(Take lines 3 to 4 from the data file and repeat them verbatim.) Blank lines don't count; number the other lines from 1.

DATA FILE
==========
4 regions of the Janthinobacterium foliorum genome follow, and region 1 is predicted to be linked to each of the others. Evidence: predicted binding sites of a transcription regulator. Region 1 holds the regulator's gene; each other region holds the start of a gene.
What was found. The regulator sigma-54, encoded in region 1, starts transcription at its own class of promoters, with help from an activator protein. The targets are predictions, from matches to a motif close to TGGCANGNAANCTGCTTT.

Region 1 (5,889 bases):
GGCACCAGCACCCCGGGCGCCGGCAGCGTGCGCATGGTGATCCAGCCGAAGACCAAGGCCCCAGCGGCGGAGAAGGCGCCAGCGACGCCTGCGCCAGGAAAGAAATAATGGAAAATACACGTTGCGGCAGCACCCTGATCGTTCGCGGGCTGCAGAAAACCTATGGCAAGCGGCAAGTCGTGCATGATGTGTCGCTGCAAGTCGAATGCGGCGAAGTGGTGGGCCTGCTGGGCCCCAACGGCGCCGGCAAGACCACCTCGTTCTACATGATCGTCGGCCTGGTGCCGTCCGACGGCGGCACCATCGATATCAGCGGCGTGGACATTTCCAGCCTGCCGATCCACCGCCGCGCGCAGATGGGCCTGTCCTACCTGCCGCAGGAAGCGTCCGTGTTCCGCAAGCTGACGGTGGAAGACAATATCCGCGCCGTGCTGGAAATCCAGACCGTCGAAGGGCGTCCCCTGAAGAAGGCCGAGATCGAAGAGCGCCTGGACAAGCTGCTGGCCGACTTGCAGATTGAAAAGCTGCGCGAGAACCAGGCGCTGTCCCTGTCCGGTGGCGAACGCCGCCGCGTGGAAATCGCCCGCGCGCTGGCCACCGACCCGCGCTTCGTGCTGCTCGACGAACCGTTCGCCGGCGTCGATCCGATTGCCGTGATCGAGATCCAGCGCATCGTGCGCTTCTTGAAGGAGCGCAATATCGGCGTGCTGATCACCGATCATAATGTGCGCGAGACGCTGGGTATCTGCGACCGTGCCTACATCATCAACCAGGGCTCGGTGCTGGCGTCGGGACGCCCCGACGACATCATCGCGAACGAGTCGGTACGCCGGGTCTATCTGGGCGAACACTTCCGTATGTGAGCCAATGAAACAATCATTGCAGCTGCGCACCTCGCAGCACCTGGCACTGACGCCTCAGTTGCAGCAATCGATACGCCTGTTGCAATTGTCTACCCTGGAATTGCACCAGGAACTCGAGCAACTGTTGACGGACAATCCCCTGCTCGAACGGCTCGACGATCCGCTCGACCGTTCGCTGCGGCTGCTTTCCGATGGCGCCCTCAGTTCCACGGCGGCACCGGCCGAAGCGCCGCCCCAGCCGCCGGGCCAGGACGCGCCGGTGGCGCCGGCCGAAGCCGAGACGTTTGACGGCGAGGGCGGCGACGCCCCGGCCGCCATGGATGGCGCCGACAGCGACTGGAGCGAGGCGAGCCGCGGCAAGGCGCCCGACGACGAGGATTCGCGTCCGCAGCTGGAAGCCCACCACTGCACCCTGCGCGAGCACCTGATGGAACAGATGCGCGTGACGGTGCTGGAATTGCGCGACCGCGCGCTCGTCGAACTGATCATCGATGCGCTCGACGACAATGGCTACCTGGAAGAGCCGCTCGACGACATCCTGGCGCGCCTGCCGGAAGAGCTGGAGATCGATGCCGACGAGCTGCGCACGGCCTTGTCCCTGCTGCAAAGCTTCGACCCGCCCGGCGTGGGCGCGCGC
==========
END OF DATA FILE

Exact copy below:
Region 1 (5,889 bases):
GGCACCAGCACCCCGGGCGCCGGCAGCGTGCGCATGGTGATCCAGCCGAAGACCAAGGCCCCAGCGGCGGAGAAGGCGCCAGCGACGCCTGCGCCAGGAAAGAAATAATGGAAAATACACGTTGCGGCAGCACCCTGATCGTTCGCGGGCTGCAGAAAACCTATGGCAAGCGGCAAGTCGTGCATGATGTGTCGCTGCAAGTCGAATGCGGCGAAGTGGTGGGCCTGCTGGGCCCCAACGGCGCCGGCAAGACCACCTCGTTCTACATGATCGTCGGCCTGGTGCCGTCCGACGGCGGCACCATCGATATCAGCGGCGTGGACATTTCCAGCCTGCCGATCCACCGCCGCGCGCAGATGGGCCTGTCCTACCTGCCGCAGGAAGCGTCCGTGTTCCGCAAGCTGACGGTGGAAGACAATATCCGCGCCGTGCTGGAAATCCAGACCGTCGAAGGGCGTCCCCTGAAGAAGGCCGAGATCGAAGAGCGCCTGGACAAGCTGCTGGCCGACTTGCAGATTGAAAAGCTGCGCGAGAACCAGGCGCTGTCCCTGTCCGGTGGCGAACGCCGCCGCGTGGAAATCGCCCGCGCGCTGGCCACCGACCCGCGCTTCGTGCTGCTCGACGAACCGTTCGCCGGCGTCGATCCGATTGCCGTGATCGAGATCCAGCGCATCGTGCGCTTCTTGAAGGAGCGCAATATCGGCGTGCTGATCACCGATCATAATGTGCGCGAGACGCTGGGTATCTGCGACCGTGCCTACATCATCAACCAGGGCTCGGTGCTGGCGTCGGGACGCCCCGACGACATCATCGCGAACGAGTCGGTACGCCGGGTCTATCTGGGCGAACACTTCCGTATGTGAGCCAATGAAACAATCATTGCAGCTGCGCACCTCGCAGCACCTGGCACTGACGCCTCAGTTGCAGCAATCGATACGCCTGTTGCAATTGTCTACCCTGGAATTGCACCAGGAACTCGAGCAACTGTTGACGGACAATCCCCTGCTCGAACGGCTCGACGATCCGCTCGACCGTTCGCTGCGGCTGCTTTCCGATGGCGCCCTCAGTTCCACGGCGGCACCGGCCGAAGCGCCGCCCCAGCCGCCGGGCCAGGACGCGCCGGTGGCGCCGGCCGAAGCCGAGACGTTTGACGGCGAGGGCGGCGACGCCCCGGCCGCCATGGATGGCGCCGACAGCGACTGGAGCGAGGCGAGCCGCGGCAAGGCGCCCGACGACGAGGATTCGCGTCCGCAGCTGGAAGCCCACCACTGCACCCTGCGCGAGCACCTGATGGAACAGATGCGCGTGACGGTGCTGGAATTGCGCGACCGCGCGCTCGTCGAACTGATCATCGATGCGCTCGACGACAATGGCTACCTGGAAGAGCCGCTCGACGACATCCTGGCGCGCCTGCCGGAAGAGCTGGAGATCGATGCCGACGAGCTGCGCACGGCCTTGTCCCTGCTGCAAAGCTTCGACCCGCCCGGCGTGGGCGCGCGC